Special Teams: We have an honest-to-goodness specialist battle here. The placekicking job will be handled by either Eddy Pineiro, acquired in the offseason from Oakland; or Elliott Fry, who kicked in the AAF. Either man will have a lot of pressure to fill the void after Cody Parkey so publicly doinked the Bears out of the playoffs with his miss last season. On the long-snapping front, Patrick Scales hasn’t been as automatic as one would hope from the position, so he’s being tested by John Wirtel, a rookie out of Kansas. Wirtel was not a highly-ranked long snapping prospect in this year’s draft, but few snappers are challenged in camp and the XFL will need eight of them.

Dallas Cowboys

Defensive Line: There’s a good mix of youth and experience on Dallas’s front four, creating a lot of competition in camp. The Cowboys devoted three draft picks to the position this year. Seventh rounder Jalen Jelks is competing with 5th rounder Joe Jackson for a backup end spot. They’re getting an opportunity with DeMarcus Lawrence and Tyrone Crawford both on the physically-unable-to-perform list. Versatile veteran Kerry Hyder is in danger of not making the team. Two valued rookie free agents in Daniel Wise (Kansas) and Ricky Walker (Virginia Tech) may be battling for one practice squad spot. AAF alum Shakir Soto is also vying for a spot. Preseason game action may determine the rotation and roster spots.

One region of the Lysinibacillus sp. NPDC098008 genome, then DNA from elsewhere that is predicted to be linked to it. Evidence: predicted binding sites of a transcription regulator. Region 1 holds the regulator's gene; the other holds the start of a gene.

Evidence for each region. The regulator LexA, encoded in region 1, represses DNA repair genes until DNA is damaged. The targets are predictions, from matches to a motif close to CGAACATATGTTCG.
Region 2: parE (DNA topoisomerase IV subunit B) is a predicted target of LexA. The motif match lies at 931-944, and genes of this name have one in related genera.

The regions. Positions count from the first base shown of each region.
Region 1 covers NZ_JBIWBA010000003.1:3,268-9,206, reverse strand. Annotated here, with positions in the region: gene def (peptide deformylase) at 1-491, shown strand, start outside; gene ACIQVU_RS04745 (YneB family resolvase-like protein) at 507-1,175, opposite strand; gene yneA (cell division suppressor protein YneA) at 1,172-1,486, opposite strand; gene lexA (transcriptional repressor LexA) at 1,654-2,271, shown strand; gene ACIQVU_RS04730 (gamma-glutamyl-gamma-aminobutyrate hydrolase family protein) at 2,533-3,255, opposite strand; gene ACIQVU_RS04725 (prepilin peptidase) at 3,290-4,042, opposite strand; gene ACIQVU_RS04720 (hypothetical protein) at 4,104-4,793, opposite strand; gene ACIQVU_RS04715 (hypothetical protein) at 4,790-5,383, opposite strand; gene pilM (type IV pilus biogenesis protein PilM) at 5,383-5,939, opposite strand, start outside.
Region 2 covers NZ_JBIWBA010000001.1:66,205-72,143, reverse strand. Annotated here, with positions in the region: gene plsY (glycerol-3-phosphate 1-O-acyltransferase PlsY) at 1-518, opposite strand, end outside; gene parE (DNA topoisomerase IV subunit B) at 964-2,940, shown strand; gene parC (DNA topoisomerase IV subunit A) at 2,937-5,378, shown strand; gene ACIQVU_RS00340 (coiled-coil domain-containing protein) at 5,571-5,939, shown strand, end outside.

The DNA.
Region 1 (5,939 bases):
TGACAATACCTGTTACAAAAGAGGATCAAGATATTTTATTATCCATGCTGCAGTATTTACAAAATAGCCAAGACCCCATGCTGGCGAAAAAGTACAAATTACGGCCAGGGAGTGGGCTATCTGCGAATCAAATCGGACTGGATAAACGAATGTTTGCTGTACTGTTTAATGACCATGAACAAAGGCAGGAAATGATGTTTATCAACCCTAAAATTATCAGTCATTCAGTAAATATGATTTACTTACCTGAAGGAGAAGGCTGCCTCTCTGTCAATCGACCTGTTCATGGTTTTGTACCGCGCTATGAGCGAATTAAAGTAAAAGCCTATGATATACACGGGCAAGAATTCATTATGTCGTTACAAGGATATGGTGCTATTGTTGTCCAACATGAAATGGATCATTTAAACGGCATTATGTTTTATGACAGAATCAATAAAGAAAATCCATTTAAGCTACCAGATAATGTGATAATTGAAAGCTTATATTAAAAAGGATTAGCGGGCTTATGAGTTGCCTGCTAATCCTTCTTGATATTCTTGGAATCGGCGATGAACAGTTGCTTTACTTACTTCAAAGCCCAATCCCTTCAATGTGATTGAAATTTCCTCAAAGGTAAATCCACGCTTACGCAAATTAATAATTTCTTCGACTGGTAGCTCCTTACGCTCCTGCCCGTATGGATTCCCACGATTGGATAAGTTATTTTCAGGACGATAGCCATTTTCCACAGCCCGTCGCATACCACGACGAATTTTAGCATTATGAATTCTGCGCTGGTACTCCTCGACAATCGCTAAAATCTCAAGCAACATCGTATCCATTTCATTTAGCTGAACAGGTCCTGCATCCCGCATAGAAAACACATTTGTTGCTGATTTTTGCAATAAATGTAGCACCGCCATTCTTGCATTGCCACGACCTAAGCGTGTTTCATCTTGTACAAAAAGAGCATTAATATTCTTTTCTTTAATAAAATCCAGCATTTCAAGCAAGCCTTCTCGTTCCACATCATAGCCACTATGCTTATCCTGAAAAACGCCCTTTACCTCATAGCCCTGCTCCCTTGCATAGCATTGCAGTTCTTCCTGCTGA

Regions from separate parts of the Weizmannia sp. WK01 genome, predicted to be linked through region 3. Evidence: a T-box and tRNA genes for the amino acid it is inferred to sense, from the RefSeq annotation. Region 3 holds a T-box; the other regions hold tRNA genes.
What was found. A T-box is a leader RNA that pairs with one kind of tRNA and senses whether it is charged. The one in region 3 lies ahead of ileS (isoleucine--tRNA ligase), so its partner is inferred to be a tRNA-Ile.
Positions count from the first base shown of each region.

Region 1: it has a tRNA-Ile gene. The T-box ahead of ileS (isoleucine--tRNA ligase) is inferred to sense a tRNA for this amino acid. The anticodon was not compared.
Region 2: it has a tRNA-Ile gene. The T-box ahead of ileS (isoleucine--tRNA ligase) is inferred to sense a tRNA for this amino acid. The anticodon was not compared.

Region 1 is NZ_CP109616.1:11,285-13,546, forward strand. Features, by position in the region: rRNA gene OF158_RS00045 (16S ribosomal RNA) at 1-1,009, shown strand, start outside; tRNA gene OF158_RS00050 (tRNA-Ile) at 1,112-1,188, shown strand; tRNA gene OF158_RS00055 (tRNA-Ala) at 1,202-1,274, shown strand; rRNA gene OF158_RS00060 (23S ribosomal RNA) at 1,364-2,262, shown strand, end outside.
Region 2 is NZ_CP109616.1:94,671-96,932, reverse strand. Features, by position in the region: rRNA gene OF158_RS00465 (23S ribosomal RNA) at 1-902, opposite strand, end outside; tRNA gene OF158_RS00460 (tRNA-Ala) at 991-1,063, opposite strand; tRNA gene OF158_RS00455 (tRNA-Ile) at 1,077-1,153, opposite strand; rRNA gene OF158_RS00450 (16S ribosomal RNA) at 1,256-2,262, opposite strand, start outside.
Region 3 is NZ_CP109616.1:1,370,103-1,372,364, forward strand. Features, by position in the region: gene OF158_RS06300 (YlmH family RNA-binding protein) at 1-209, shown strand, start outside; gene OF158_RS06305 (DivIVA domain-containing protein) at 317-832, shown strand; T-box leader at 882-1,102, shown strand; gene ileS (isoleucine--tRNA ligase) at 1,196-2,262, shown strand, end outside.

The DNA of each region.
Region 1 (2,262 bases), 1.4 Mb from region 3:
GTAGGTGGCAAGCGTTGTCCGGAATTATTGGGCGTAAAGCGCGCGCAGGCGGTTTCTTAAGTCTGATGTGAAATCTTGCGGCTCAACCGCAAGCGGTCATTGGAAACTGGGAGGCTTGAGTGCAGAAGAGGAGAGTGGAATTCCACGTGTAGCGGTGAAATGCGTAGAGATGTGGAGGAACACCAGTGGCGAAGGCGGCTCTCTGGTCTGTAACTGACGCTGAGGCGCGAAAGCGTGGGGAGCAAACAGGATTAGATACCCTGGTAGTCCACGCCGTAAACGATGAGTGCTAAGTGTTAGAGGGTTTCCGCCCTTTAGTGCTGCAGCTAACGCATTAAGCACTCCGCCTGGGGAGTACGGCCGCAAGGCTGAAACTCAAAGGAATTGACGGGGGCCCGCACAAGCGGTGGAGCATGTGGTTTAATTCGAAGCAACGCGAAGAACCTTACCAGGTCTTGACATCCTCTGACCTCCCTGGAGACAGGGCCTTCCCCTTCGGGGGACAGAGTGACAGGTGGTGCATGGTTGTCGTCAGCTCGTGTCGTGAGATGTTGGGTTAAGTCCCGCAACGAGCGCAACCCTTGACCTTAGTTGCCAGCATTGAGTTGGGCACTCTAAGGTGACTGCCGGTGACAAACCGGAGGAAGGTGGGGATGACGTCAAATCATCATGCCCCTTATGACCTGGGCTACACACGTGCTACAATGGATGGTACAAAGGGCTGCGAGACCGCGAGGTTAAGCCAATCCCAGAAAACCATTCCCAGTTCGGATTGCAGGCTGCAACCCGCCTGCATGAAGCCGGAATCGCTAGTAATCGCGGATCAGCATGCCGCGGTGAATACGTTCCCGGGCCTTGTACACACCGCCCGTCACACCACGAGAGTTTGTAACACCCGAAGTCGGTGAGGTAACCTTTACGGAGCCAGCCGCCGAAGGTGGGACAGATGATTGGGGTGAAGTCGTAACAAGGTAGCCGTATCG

Detroit Lions

Tight Ends: All six tight ends on Detroit’s camp roster are NFL-caliber players. Jesse James, a free-agent recruit from Pittsburgh, and 1st round pick TJ Hockenson are locks. The Lions will either keep three or four, depending on how numbers work out elsewhere on the squad. Logan Thomas is a converted QB who is still learning the position. Jerome Cunningham is a journeyman block-first guy, as is Austin Traylor, who can also double as a fullback. Isaac Nauta could end up being a steal as a 7th round pick this year; he tested poorly but produced in college. If the Lions like his long-term outlook, they may try to keep him either as the third or fourth tight end.